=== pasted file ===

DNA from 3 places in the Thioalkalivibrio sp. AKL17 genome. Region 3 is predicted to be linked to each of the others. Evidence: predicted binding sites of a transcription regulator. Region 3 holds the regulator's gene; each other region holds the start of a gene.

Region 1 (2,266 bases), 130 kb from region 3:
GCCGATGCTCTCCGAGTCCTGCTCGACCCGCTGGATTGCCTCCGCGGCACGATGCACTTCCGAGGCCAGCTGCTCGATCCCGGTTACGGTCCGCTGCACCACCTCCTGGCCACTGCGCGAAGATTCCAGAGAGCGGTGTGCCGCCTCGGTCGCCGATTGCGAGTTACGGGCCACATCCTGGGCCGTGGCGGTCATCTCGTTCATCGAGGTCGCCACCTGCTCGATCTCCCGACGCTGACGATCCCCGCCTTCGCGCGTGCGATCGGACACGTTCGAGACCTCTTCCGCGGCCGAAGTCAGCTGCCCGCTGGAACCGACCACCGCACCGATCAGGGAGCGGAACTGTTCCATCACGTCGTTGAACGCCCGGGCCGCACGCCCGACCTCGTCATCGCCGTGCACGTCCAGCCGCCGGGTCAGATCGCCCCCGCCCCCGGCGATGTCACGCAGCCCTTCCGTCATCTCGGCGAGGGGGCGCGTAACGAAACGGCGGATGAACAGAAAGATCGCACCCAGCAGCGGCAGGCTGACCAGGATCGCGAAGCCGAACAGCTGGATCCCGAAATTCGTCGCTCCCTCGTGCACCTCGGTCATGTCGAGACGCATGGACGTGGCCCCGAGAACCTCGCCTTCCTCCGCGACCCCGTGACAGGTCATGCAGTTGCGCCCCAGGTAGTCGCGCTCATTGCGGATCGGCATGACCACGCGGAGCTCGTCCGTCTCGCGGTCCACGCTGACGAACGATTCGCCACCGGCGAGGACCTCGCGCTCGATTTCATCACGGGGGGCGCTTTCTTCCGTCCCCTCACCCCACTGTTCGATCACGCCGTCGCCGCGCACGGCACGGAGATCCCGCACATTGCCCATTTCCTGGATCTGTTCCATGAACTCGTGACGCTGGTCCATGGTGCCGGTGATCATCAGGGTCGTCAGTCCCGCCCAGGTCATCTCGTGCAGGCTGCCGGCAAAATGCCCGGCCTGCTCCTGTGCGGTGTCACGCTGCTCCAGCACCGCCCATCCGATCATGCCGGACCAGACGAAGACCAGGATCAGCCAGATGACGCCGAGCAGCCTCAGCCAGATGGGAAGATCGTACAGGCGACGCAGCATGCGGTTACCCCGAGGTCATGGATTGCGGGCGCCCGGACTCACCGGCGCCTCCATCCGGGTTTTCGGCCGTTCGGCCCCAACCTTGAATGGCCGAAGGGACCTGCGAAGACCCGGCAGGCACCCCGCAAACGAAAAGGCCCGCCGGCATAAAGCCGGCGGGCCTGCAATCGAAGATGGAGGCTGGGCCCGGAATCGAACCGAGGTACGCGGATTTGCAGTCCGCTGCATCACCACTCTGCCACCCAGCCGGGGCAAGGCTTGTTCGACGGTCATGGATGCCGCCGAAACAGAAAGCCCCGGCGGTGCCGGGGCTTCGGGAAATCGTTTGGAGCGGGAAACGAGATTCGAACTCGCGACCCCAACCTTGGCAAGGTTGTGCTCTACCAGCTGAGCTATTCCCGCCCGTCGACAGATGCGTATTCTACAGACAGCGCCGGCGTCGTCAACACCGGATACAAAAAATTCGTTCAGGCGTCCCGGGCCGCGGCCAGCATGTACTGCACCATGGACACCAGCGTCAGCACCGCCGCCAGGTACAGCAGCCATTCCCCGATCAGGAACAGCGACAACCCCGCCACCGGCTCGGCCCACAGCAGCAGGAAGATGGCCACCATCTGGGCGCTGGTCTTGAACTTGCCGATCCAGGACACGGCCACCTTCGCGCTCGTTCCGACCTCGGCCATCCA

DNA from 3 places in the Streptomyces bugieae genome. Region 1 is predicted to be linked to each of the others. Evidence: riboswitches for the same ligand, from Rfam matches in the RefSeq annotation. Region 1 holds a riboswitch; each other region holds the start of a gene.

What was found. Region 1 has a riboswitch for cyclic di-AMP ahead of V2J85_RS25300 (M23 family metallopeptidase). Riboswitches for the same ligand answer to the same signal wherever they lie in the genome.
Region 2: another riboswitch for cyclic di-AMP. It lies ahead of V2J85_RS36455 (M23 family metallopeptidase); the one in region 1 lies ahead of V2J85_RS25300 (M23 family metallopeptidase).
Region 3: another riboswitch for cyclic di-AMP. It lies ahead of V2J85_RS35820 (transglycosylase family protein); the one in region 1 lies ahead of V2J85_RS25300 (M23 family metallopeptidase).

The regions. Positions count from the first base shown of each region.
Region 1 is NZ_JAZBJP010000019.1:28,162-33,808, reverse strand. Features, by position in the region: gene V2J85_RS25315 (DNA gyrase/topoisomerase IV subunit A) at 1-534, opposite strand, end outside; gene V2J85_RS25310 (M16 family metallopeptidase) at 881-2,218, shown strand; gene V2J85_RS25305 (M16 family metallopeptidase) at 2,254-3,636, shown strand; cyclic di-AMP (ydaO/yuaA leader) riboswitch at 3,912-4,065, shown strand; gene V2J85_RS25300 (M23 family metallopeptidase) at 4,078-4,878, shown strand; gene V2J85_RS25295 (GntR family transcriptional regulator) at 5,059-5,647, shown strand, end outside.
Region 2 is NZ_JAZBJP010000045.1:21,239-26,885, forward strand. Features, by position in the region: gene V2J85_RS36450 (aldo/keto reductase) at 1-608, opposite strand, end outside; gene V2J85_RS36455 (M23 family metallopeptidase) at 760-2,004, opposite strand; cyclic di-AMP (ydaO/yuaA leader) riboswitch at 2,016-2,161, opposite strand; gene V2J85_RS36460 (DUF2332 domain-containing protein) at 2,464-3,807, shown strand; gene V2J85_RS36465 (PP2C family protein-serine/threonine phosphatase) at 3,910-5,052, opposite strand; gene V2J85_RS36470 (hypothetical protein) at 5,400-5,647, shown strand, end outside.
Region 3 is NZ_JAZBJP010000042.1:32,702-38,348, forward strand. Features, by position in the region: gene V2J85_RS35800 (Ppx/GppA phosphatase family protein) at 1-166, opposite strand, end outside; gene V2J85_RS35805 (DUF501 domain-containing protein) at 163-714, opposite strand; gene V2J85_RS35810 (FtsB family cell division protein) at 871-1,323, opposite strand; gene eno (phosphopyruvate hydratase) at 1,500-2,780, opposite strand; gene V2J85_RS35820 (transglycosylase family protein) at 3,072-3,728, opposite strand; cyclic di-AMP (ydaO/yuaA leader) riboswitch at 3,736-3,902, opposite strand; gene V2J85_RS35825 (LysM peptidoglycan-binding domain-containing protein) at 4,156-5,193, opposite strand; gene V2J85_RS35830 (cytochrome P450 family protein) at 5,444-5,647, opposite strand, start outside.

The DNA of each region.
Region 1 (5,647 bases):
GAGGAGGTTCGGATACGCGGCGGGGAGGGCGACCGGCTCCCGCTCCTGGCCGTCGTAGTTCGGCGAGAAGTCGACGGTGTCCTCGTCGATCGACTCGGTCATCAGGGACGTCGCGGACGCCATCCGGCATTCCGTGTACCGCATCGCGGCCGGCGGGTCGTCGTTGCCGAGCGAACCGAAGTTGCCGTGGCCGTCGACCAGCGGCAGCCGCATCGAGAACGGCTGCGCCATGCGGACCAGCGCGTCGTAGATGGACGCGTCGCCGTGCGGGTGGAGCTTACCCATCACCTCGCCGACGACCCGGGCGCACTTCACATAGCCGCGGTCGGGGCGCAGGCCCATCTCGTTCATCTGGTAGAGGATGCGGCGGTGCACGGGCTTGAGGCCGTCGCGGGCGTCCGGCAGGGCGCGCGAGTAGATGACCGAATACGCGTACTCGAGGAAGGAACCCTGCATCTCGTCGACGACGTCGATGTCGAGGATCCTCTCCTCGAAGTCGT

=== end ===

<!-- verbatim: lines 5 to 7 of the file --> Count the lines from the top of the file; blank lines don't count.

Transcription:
What was found. Region 1 has a riboswitch for cyclic di-AMP ahead of V2J85_RS25300 (M23 family metallopeptidase). Riboswitches for the same ligand answer to the same signal wherever they lie in the genome.
Region 2: another riboswitch for cyclic di-AMP. It lies ahead of V2J85_RS36455 (M23 family metallopeptidase); the one in region 1 lies ahead of V2J85_RS25300 (M23 family metallopeptidase).
Region 3: another riboswitch for cyclic di-AMP. It lies ahead of V2J85_RS35820 (transglycosylase family protein); the one in region 1 lies ahead of V2J85_RS25300 (M23 family metallopeptidase).